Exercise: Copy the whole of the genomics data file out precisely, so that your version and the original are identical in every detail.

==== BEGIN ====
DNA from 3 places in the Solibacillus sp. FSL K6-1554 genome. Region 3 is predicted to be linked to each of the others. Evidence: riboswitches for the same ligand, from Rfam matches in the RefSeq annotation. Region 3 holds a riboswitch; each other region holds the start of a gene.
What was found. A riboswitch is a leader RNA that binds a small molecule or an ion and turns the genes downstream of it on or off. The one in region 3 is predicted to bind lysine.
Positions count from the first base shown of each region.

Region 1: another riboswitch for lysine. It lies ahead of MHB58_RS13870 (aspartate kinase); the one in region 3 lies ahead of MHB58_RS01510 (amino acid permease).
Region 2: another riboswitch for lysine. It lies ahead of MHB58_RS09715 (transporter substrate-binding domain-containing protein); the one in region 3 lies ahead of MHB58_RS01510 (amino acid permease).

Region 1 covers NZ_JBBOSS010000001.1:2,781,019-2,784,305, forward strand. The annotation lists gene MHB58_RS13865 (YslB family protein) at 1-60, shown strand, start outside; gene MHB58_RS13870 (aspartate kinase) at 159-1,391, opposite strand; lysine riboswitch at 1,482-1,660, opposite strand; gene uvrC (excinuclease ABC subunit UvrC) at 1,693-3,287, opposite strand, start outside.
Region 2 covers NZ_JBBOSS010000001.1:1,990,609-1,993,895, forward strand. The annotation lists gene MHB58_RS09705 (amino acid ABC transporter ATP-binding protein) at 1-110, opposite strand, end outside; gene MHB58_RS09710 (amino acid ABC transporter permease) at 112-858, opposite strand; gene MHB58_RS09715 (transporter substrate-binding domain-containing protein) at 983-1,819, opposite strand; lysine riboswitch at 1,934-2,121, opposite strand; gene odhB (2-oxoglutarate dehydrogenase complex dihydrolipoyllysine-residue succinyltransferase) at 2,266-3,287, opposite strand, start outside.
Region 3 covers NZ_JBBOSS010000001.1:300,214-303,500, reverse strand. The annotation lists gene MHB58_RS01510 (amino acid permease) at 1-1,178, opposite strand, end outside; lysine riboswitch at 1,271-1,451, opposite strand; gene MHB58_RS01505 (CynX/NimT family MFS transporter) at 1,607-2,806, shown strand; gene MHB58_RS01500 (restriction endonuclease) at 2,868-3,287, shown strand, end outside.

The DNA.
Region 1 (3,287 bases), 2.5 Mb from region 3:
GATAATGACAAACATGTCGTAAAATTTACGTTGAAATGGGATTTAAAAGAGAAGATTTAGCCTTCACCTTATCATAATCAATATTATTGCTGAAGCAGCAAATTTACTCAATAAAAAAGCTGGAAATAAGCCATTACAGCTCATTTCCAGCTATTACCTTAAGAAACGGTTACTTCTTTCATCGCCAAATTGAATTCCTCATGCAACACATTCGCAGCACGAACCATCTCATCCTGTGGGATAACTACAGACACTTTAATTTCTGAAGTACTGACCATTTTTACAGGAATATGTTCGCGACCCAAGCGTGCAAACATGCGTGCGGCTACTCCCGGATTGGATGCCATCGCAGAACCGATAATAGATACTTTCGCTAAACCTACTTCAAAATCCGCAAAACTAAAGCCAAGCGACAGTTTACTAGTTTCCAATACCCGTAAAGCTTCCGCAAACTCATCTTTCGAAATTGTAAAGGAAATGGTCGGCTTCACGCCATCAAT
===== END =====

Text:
DNA from 3 places in the Solibacillus sp. FSL K6-1554 genome. Region 3 is predicted to be linked to each of the others. Evidence: riboswitches for the same ligand, from Rfam matches in the RefSeq annotation. Region 3 holds a riboswitch; each other region holds the start of a gene.
What was found. A riboswitch is a leader RNA that binds a small molecule or an ion and turns the genes downstream of it on or off. The one in region 3 is predicted to bind lysine.
Positions count from the first base shown of each region.

Region 1: another riboswitch for lysine. It lies ahead of MHB58_RS13870 (aspartate kinase); the one in region 3 lies ahead of MHB58_RS01510 (amino acid permease).
Region 2: another riboswitch for lysine. It lies ahead of MHB58_RS09715 (transporter substrate-binding domain-containing protein); the one in region 3 lies ahead of MHB58_RS01510 (amino acid permease).

Region 1 covers NZ_JBBOSS010000001.1:2,781,019-2,784,305, forward strand. The annotation lists gene MHB58_RS13865 (YslB family protein) at 1-60, shown strand, start outside; gene MHB58_RS13870 (aspartate kinase) at 159-1,391, opposite strand; lysine riboswitch at 1,482-1,660, opposite strand; gene uvrC (excinuclease ABC subunit UvrC) at 1,693-3,287, opposite strand, start outside.
Region 2 covers NZ_JBBOSS010000001.1:1,990,609-1,993,895, forward strand. The annotation lists gene MHB58_RS09705 (amino acid ABC transporter ATP-binding protein) at 1-110, opposite strand, end outside; gene MHB58_RS09710 (amino acid ABC transporter permease) at 112-858, opposite strand; gene MHB58_RS09715 (transporter substrate-binding domain-containing protein) at 983-1,819, opposite strand; lysine riboswitch at 1,934-2,121, opposite strand; gene odhB (2-oxoglutarate dehydrogenase complex dihydrolipoyllysine-residue succinyltransferase) at 2,266-3,287, opposite strand, start outside.
Region 3 covers NZ_JBBOSS010000001.1:300,214-303,500, reverse strand. The annotation lists gene MHB58_RS01510 (amino acid permease) at 1-1,178, opposite strand, end outside; lysine riboswitch at 1,271-1,451, opposite strand; gene MHB58_RS01505 (CynX/NimT family MFS transporter) at 1,607-2,806, shown strand; gene MHB58_RS01500 (restriction endonuclease) at 2,868-3,287, shown strand, end outside.

The DNA.
Region 1 (3,287 bases), 2.5 Mb from region 3:
GATAATGACAAACATGTCGTAAAATTTACGTTGAAATGGGATTTAAAAGAGAAGATTTAGCCTTCACCTTATCATAATCAATATTATTGCTGAAGCAGCAAATTTACTCAATAAAAAAGCTGGAAATAAGCCATTACAGCTCATTTCCAGCTATTACCTTAAGAAACGGTTACTTCTTTCATCGCCAAATTGAATTCCTCATGCAACACATTCGCAGCACGAACCATCTCATCCTGTGGGATAACTACAGACACTTTAATTTCTGAAGTACTGACCATTTTTACAGGAATATGTTCGCGACCCAAGCGTGCAAACATGCGTGCGGCTACTCCCGGATTGGATGCCATCGCAGAACCGATAATAGATACTTTCGCTAAACCTACTTCAAAATCCGCAAAACTAAAGCCAAGCGACAGTTTACTAGTTTCCAATACCCGTAAAGCTTCCGCAAACTCATCTTTCGAAATTGTAAAGGAAATGGTCGGCTTCACGCCATCAAT